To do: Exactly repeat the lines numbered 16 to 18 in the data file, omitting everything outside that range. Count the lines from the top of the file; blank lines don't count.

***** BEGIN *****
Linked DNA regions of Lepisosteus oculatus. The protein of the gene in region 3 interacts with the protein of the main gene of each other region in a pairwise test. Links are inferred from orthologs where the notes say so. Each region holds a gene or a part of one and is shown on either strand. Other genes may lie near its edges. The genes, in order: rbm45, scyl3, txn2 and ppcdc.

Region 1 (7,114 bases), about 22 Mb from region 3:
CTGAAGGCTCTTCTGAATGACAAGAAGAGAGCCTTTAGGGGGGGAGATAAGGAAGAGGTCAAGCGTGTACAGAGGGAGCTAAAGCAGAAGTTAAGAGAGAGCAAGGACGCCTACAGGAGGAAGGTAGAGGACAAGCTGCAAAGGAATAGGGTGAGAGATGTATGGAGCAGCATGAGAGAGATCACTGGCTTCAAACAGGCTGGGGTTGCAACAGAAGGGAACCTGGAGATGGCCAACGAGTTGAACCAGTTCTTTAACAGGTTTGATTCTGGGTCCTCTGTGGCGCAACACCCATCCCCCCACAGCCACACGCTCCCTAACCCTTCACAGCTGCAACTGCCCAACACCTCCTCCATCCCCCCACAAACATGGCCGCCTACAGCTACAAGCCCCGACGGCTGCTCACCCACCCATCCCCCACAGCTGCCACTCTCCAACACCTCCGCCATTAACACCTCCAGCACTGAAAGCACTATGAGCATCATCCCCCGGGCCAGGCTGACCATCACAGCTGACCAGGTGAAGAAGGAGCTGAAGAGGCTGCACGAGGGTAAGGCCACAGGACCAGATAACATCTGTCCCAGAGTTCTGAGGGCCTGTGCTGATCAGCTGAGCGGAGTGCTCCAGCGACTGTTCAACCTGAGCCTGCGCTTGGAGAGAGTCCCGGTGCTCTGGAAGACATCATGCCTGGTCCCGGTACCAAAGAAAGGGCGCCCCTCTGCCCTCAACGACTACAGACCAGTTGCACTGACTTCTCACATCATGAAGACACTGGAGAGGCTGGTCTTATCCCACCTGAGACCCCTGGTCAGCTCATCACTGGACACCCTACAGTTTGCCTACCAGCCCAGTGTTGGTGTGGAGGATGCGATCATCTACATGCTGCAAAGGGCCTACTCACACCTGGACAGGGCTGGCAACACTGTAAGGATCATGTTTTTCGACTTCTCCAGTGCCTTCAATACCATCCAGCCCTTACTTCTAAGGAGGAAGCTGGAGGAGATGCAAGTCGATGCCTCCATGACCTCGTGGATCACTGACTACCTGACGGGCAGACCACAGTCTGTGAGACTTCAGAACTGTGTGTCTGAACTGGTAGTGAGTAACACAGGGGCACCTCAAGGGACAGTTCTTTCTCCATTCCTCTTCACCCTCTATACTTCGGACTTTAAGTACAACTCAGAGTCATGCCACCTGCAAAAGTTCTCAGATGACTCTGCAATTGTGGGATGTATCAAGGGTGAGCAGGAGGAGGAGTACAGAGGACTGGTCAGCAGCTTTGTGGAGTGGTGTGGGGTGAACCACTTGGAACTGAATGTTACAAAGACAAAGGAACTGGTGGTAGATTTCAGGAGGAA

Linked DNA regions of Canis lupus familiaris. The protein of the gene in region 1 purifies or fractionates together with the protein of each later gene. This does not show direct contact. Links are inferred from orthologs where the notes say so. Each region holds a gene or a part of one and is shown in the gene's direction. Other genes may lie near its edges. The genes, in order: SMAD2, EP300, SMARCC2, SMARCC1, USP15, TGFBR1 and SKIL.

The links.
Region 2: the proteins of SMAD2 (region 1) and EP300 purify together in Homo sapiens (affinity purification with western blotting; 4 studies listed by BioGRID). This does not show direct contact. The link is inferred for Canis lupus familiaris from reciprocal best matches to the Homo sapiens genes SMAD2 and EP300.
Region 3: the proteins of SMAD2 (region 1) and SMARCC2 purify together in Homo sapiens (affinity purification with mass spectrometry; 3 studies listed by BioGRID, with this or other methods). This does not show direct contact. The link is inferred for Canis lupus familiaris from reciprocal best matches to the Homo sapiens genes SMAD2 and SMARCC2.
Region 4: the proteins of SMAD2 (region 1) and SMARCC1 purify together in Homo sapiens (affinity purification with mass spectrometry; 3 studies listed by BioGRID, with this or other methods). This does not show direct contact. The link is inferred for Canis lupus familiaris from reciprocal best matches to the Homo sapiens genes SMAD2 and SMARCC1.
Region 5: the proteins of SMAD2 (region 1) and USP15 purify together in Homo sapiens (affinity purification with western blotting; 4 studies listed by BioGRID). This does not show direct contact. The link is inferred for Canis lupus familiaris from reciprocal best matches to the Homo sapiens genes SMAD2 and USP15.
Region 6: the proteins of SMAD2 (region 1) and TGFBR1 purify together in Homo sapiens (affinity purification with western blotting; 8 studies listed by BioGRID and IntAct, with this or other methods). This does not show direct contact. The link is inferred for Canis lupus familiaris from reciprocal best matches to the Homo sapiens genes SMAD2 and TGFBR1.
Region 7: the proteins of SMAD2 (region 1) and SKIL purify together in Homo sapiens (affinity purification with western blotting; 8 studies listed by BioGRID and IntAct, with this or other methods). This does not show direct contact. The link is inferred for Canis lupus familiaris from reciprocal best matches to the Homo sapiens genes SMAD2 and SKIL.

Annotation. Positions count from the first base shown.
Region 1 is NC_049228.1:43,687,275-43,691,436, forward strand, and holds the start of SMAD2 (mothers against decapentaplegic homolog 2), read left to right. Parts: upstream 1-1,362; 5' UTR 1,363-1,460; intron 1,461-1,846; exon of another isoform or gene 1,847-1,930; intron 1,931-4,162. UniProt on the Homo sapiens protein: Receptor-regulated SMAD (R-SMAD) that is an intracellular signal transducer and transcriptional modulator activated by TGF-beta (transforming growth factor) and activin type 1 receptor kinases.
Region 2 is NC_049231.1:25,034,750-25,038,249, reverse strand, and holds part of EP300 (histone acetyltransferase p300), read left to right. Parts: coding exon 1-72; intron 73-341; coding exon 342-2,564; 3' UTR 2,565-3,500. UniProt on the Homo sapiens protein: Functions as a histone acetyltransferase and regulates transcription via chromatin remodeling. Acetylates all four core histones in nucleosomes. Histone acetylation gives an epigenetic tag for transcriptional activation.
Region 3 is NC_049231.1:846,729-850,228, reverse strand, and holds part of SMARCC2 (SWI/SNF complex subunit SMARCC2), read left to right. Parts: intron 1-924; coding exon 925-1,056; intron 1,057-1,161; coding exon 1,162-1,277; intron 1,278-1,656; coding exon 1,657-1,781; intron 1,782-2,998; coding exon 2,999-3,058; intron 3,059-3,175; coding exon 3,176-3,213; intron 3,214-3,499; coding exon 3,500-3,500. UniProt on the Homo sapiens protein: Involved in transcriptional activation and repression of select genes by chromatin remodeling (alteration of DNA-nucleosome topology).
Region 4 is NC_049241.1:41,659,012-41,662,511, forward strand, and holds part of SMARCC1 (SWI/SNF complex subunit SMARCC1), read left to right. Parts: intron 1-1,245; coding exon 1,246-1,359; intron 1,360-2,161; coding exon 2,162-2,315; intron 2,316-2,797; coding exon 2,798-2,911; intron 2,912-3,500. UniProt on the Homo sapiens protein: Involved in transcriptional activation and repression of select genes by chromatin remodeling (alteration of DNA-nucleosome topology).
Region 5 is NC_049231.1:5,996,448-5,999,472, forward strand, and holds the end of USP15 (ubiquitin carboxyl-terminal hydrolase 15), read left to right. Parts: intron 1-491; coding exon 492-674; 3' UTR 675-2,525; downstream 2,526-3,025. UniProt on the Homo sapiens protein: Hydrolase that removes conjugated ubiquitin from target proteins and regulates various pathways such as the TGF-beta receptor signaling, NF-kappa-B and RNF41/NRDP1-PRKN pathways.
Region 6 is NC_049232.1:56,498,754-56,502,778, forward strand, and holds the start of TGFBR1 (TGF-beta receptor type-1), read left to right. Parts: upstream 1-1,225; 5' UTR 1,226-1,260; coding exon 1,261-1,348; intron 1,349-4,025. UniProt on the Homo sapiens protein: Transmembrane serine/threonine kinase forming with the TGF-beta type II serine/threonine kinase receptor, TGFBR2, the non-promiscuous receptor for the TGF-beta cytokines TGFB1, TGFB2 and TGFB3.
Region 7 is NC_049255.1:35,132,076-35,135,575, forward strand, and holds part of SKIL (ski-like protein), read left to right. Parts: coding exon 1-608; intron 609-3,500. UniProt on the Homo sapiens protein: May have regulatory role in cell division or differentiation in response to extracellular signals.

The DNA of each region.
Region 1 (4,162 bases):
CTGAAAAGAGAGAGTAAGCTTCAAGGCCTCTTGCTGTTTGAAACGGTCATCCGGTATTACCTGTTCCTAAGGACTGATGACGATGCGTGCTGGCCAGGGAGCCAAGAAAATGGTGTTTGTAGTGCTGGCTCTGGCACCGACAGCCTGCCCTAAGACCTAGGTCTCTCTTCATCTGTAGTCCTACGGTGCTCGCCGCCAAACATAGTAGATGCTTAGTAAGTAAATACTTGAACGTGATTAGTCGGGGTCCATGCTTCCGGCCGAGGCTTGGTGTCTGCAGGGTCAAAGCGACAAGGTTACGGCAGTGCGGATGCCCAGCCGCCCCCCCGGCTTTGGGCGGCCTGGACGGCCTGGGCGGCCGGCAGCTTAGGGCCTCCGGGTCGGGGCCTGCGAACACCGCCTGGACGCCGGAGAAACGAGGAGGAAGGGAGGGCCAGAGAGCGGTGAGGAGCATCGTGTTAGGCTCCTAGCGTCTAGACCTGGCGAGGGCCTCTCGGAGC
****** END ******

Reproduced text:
Region 4 is NC_049241.1:41,659,012-41,662,511, forward strand, and holds part of SMARCC1 (SWI/SNF complex subunit SMARCC1), read left to right. Parts: intron 1-1,245; coding exon 1,246-1,359; intron 1,360-2,161; coding exon 2,162-2,315; intron 2,316-2,797; coding exon 2,798-2,911; intron 2,912-3,500. UniProt on the Homo sapiens protein: Involved in transcriptional activation and repression of select genes by chromatin remodeling (alteration of DNA-nucleosome topology).
Region 5 is NC_049231.1:5,996,448-5,999,472, forward strand, and holds the end of USP15 (ubiquitin carboxyl-terminal hydrolase 15), read left to right. Parts: intron 1-491; coding exon 492-674; 3' UTR 675-2,525; downstream 2,526-3,025. UniProt on the Homo sapiens protein: Hydrolase that removes conjugated ubiquitin from target proteins and regulates various pathways such as the TGF-beta receptor signaling, NF-kappa-B and RNF41/NRDP1-PRKN pathways.
Region 6 is NC_049232.1:56,498,754-56,502,778, forward strand, and holds the start of TGFBR1 (TGF-beta receptor type-1), read left to right. Parts: upstream 1-1,225; 5' UTR 1,226-1,260; coding exon 1,261-1,348; intron 1,349-4,025. UniProt on the Homo sapiens protein: Transmembrane serine/threonine kinase forming with the TGF-beta type II serine/threonine kinase receptor, TGFBR2, the non-promiscuous receptor for the TGF-beta cytokines TGFB1, TGFB2 and TGFB3.